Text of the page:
There were 6 cases, with 5 male patients and 1 female patient; the average age was 49 years (range, 32 years-63 years). All patients presented with a mass, ranging in size from 3.0 cm to 4.8 cm. The mass locations were the groin in 3 cases, the axilla in 1 case, the parotid gland in 1 case, and the submandibular gland in 1 case. Cytologic diagnoses were benign/reactive in 4 cases and “atypical” in 2 cases. Flow cytometry demonstrated no phenotypic abnormalities in 5 cases and was cancelled in 1 case because of low cellularity. Surgical follow-up on all 6 cases resulted in a diagnosis of NLPHL. The extent of disease at the time of definitive diagnosis was stage I in 1 case, stage II in 2 cases, and stage IIIA in 3 cases (Ann Arbor Staging System). Two patients had a remote history of CHL, but this material was unavailable for review at the time of our study and thus it is unclear whether this represented true CHL or NLPHL. One patient had a remote history of DLBCL. The patients were managed in a variety of ways including watchful waiting, chemotherapy, and radiotherapy. Follow-up ranged from 1 month to 6.6 years with an average of 2 years. Two cases were diagnosed quite recently at our institution and therefore only minimal follow-up was available. One patient had refractory disease and underwent bone marrow transplant. All patients were alive at the time of last follow-up. Clinicopathologic features are summarized in Table 1.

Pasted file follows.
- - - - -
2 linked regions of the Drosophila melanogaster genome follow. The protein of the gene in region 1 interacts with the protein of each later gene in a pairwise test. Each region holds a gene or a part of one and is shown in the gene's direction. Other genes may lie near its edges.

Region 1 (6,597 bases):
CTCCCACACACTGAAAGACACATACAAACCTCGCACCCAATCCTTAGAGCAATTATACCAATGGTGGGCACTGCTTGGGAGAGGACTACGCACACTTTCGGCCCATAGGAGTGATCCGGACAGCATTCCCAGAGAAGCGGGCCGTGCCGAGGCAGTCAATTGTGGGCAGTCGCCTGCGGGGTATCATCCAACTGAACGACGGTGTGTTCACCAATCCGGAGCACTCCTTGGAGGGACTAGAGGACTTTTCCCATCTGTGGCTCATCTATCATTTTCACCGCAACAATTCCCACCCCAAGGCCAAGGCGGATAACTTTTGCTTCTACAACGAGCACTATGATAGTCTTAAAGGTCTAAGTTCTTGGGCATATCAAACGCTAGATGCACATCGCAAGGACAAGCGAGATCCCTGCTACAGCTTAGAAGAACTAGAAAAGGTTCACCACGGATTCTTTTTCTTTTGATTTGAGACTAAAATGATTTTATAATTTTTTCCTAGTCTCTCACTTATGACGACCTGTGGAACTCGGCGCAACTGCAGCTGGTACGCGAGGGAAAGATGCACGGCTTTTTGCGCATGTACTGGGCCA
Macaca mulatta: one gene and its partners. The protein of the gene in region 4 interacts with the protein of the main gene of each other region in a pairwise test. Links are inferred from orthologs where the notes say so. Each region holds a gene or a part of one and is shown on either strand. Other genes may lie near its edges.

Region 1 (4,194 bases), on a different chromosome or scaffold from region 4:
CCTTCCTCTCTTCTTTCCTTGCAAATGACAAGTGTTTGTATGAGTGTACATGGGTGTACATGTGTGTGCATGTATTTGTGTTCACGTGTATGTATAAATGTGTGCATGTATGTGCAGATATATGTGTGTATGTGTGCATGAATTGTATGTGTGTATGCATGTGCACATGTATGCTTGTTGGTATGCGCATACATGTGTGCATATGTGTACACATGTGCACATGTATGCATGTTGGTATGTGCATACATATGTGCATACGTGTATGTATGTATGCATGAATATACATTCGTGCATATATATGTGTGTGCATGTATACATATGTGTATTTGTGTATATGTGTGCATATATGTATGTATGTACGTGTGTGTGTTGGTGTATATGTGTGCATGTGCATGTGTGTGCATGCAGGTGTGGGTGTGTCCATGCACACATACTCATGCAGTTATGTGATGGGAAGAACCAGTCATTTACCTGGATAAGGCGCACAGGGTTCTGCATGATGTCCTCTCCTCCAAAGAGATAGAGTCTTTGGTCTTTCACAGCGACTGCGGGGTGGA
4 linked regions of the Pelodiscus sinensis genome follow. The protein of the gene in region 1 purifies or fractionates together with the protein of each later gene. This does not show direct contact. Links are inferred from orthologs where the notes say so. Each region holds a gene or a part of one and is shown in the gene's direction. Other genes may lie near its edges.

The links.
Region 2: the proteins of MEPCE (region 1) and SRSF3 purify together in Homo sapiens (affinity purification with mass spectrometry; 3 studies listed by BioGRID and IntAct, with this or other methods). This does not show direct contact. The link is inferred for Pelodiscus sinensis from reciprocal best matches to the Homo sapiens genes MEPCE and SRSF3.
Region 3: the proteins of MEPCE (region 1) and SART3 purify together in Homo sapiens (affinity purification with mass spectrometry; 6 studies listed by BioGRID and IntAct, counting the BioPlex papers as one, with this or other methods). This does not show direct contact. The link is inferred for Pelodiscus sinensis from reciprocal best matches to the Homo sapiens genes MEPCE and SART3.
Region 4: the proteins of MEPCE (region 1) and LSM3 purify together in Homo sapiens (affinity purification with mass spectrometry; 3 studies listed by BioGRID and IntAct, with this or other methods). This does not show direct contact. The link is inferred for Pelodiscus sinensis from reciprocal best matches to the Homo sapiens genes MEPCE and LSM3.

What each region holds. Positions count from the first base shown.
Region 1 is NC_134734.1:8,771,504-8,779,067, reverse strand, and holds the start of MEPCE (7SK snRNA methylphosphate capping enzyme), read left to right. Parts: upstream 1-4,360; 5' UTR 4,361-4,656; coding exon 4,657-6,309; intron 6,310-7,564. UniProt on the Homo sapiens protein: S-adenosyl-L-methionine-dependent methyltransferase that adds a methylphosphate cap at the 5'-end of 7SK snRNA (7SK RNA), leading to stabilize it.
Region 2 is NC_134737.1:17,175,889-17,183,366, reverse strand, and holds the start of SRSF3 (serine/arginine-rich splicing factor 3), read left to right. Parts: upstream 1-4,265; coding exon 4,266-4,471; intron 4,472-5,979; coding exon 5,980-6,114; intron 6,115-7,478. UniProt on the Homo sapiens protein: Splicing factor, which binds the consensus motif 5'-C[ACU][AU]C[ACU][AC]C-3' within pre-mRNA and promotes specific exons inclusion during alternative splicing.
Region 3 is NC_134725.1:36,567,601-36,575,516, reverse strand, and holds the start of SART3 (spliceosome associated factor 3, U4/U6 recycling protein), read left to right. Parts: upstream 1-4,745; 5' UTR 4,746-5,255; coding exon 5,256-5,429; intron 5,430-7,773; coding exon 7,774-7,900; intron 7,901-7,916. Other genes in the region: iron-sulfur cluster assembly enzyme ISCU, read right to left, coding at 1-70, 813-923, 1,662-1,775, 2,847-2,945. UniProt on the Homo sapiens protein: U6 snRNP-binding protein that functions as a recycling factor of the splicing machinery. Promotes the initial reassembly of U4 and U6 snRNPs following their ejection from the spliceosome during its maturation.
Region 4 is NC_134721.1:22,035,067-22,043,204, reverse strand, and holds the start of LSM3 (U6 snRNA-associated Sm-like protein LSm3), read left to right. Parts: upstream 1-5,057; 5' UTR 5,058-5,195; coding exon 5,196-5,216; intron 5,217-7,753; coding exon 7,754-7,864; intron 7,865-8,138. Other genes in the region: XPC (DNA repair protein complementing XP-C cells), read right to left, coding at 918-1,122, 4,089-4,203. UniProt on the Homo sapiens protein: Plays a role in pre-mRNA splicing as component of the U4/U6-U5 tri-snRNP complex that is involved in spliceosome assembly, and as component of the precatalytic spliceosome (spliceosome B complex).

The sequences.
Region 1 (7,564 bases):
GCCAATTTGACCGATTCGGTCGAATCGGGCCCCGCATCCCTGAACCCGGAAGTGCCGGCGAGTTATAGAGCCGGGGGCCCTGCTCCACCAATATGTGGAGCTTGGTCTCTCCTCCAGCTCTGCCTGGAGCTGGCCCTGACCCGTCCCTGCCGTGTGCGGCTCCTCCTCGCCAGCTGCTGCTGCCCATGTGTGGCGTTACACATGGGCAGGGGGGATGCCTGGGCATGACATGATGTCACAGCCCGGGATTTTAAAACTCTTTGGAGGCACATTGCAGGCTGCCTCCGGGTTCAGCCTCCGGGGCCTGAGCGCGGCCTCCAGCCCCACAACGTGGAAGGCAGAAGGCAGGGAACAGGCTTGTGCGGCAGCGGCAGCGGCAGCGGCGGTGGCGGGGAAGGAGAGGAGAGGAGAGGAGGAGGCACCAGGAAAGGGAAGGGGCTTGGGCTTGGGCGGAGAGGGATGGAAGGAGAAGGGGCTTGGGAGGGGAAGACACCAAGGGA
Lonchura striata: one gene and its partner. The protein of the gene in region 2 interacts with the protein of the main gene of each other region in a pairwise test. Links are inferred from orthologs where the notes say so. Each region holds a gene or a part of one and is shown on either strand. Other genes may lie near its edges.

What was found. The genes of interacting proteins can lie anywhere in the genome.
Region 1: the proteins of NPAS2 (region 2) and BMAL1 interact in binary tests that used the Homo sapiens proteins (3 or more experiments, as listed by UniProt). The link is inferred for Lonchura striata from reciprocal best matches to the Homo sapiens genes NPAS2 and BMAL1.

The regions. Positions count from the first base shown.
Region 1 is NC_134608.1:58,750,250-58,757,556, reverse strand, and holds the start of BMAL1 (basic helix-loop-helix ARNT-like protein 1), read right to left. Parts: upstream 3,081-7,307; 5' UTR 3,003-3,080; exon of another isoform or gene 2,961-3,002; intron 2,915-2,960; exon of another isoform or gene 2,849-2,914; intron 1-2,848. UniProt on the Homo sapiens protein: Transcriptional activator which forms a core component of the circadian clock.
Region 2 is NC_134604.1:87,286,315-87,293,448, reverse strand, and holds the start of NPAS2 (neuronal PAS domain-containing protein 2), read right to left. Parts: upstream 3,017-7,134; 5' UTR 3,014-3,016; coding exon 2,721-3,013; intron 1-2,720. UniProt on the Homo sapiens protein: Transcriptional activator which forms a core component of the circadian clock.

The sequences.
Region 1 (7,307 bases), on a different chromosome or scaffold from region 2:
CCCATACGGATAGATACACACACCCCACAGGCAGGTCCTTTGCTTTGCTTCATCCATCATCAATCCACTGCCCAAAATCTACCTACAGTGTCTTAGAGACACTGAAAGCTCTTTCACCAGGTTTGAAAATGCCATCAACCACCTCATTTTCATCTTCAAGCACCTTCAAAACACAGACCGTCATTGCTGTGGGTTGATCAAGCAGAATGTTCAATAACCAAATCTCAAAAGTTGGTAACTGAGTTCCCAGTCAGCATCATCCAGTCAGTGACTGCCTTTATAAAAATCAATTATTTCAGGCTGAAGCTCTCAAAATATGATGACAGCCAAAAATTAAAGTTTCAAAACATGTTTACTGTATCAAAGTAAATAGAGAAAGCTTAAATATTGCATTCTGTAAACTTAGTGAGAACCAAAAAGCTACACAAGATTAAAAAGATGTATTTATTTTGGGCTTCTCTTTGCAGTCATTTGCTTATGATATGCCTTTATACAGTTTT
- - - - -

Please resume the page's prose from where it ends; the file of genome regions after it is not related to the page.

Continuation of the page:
Table 1. Clinicopathologic Features of 6 Cases of Nodular Lymphocyte-Predominant Hodgkin Lymphoma
Case No.Age, YearsSexPrior HistoryMass Size, cmLocationCytologic DiagnosisAnn Arbor StageFollow-Up
  1. BMT indicates bone marrow transplant; chemo, chemotherapy; CHL, classical Hodgkin lymphoma; DLBCL, diffuse large B-cell lymphoma; rad, radiotherapy.

138ManNone4AxillaBenignII2 y, chemo/rad treatment
250ManCHL4.8GroinAtypicalII6.6 y, no treatment
355ManNone3.8GroinBenignIII1.7 y, refractory to treatment, followed by BMT
463ManDLBCL3.8ParotidBenignIII1.6 y, no treatment
532ManNone4.5SubmandibularBenignIII2 mo, no treatment
658WomanCHL3GroinAtypicalI1 mo, no treatment

The aspirate smears demonstrated abundant cellularity in 5 of the 6 cases. The low-power impression in all cases was similar to that of a reactive lymph node, showing numerous small lymphocytes admixed with many epithelioid histiocytes (Fig. 1) present both singly and in small clusters, with some forming small granulomata. Only on higher magnification was the presence of large, atypical lymphoid cells evident. Cytomorphologic features of these large atypical cells included: 1) large mononuclear cells with multilobated or convoluted nuclei (LP cells); 2) very large bare nuclei; and 3) variable presence of prominent nucleoli. These features are summarized in Table 2.

Figure 1.

A group of epithelioid histiocytes with oval-shaped nuclei, smooth nuclear contours, and abundant cytoplasm is shown. The background shows scattered small, uniform-sized lymphocytes (Diff-Quik stain, ×; 600).